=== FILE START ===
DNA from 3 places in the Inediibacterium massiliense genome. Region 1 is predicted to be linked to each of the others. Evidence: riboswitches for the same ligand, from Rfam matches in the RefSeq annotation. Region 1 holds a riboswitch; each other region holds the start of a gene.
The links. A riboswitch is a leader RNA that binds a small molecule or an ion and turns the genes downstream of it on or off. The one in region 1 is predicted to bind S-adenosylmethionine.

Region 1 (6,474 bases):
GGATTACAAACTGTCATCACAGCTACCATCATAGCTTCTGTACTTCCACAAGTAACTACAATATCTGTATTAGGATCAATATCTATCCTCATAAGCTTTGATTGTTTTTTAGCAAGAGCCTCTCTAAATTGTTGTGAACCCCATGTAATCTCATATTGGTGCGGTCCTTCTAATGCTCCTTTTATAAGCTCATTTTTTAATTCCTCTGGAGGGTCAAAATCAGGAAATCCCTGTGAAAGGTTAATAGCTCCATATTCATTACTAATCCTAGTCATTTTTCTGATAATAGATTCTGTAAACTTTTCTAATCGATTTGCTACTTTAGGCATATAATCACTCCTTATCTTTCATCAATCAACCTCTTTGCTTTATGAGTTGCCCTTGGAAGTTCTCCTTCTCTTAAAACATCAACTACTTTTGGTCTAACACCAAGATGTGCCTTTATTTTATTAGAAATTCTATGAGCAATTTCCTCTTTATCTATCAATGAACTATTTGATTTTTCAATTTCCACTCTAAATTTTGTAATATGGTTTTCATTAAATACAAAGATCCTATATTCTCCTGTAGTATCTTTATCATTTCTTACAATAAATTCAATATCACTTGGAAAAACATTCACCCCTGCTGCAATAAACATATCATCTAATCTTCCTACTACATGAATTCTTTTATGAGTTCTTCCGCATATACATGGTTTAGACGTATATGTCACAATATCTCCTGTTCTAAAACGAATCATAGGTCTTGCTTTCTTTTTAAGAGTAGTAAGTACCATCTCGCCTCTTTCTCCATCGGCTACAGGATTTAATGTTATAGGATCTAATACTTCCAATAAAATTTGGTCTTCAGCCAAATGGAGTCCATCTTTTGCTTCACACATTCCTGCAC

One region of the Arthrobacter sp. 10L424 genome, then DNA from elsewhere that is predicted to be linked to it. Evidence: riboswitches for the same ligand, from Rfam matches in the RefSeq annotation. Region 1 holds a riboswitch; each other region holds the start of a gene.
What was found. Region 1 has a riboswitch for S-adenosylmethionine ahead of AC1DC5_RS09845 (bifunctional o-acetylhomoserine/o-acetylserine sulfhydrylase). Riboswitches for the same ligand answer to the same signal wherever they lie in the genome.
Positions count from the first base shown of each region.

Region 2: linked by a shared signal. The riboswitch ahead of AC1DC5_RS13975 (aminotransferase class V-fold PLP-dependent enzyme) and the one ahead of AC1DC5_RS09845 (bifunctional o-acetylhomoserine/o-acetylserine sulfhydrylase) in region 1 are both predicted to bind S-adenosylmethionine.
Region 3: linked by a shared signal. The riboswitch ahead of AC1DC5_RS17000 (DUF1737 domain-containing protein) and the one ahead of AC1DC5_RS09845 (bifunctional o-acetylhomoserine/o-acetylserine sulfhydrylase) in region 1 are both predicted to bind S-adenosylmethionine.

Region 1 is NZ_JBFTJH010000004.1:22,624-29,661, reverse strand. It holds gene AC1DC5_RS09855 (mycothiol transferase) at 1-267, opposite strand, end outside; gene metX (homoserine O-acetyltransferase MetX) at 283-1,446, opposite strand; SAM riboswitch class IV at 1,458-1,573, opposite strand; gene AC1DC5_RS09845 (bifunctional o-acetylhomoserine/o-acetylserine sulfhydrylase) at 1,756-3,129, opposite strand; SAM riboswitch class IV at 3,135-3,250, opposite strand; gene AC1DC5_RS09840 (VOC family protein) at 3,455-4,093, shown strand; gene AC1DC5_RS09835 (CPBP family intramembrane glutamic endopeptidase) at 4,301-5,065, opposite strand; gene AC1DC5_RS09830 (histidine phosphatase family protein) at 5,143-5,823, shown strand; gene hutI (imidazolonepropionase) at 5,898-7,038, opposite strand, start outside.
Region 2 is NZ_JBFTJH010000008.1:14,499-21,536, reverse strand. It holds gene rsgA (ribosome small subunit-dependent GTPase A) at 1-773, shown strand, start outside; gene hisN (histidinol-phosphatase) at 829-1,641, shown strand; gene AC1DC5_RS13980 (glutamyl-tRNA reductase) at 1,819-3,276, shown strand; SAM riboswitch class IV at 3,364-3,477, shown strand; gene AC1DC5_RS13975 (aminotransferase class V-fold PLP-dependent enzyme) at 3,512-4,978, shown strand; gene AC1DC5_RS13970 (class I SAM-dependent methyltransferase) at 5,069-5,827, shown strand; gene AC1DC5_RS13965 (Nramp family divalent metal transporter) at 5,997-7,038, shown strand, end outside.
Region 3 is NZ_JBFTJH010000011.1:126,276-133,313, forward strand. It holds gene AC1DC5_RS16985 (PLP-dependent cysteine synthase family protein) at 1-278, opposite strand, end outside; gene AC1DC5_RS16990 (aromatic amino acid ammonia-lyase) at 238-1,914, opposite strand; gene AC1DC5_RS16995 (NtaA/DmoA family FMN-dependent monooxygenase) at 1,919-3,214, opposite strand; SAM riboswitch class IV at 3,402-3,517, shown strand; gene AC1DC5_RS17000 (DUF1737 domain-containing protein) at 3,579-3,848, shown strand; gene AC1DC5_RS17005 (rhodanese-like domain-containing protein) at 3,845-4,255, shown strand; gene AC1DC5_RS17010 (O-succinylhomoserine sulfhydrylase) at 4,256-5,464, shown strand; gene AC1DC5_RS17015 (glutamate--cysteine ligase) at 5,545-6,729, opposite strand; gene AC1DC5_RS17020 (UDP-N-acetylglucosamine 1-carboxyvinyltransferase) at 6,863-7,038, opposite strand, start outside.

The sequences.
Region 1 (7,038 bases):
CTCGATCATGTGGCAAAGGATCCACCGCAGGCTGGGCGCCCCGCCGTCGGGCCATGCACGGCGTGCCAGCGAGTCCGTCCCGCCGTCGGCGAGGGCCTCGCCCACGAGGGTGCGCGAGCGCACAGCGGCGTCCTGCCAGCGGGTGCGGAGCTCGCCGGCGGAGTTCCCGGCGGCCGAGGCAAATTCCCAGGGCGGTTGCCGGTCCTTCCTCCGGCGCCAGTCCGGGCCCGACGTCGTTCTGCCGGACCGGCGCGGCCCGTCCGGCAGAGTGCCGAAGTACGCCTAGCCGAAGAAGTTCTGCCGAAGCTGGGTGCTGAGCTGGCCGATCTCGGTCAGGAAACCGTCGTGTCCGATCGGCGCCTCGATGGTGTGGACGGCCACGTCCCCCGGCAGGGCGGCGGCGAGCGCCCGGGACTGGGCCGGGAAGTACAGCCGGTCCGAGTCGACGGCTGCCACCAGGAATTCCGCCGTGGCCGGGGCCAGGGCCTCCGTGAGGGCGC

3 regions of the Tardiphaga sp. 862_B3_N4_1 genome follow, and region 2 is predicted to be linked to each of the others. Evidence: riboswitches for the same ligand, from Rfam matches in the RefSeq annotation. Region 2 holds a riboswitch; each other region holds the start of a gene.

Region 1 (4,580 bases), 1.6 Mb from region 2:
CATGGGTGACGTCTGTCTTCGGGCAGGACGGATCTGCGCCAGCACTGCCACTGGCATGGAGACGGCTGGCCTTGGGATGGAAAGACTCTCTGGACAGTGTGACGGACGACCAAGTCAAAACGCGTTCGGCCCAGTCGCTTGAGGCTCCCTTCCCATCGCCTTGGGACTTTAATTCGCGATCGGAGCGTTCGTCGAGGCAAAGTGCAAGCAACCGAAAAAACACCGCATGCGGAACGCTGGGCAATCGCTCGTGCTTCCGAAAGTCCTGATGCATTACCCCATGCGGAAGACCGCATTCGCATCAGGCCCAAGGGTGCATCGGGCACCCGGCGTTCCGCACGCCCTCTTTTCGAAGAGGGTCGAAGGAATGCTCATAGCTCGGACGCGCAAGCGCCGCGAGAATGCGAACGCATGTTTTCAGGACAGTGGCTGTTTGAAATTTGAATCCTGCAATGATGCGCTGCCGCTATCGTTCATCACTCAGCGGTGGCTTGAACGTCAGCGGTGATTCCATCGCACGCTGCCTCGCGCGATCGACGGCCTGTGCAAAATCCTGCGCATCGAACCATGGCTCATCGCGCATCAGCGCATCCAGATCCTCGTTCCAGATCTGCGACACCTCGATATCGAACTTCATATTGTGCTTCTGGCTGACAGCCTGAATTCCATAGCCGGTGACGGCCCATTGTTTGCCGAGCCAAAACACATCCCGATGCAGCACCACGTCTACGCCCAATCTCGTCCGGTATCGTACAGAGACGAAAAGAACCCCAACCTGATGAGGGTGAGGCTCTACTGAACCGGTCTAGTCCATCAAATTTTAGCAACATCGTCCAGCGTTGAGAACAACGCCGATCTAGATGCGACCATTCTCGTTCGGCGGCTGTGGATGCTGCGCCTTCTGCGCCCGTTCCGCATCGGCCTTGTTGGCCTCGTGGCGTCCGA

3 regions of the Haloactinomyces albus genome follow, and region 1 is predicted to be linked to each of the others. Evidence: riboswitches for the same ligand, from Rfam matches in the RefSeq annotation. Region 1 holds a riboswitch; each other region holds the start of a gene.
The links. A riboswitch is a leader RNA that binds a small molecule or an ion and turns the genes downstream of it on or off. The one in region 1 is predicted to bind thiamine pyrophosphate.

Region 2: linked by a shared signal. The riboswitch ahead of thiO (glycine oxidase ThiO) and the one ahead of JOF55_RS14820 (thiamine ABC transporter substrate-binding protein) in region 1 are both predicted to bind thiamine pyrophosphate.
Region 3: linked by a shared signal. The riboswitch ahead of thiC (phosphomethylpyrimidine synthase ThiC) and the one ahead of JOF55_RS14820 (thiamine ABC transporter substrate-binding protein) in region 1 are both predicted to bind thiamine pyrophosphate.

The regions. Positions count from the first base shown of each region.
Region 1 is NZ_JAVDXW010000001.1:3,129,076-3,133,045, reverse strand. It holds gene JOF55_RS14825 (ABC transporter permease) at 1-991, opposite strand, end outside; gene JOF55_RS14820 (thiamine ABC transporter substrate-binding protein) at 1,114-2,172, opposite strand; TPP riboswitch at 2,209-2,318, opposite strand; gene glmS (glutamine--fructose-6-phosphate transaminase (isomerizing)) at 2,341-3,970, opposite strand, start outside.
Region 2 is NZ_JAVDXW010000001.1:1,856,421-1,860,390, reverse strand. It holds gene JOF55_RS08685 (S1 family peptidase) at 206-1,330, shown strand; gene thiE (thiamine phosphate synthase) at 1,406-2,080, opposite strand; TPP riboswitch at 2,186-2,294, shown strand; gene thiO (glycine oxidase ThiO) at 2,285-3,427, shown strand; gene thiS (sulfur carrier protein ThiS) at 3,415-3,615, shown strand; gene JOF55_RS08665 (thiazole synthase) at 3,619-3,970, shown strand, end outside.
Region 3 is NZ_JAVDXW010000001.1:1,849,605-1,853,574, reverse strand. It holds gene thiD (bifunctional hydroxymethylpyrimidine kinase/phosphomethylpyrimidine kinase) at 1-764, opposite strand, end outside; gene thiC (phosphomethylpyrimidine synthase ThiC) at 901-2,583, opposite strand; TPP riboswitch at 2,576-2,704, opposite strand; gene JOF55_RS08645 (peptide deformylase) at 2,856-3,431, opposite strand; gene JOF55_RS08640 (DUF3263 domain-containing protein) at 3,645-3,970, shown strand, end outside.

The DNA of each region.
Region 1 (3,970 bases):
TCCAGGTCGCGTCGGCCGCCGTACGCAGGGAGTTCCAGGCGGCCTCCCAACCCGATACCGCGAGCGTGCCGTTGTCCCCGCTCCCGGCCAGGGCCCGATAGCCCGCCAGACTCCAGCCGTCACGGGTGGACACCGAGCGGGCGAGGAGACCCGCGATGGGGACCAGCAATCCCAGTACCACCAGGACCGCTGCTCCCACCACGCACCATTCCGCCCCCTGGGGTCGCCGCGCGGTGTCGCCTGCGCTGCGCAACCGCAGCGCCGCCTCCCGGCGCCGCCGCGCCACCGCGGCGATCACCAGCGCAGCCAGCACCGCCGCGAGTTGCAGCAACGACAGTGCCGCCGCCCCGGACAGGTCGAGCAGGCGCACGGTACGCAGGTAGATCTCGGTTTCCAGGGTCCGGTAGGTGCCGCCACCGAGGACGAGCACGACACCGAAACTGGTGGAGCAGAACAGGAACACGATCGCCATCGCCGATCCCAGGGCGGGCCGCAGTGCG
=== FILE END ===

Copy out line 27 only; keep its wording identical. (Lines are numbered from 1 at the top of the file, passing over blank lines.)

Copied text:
The DNA of each region.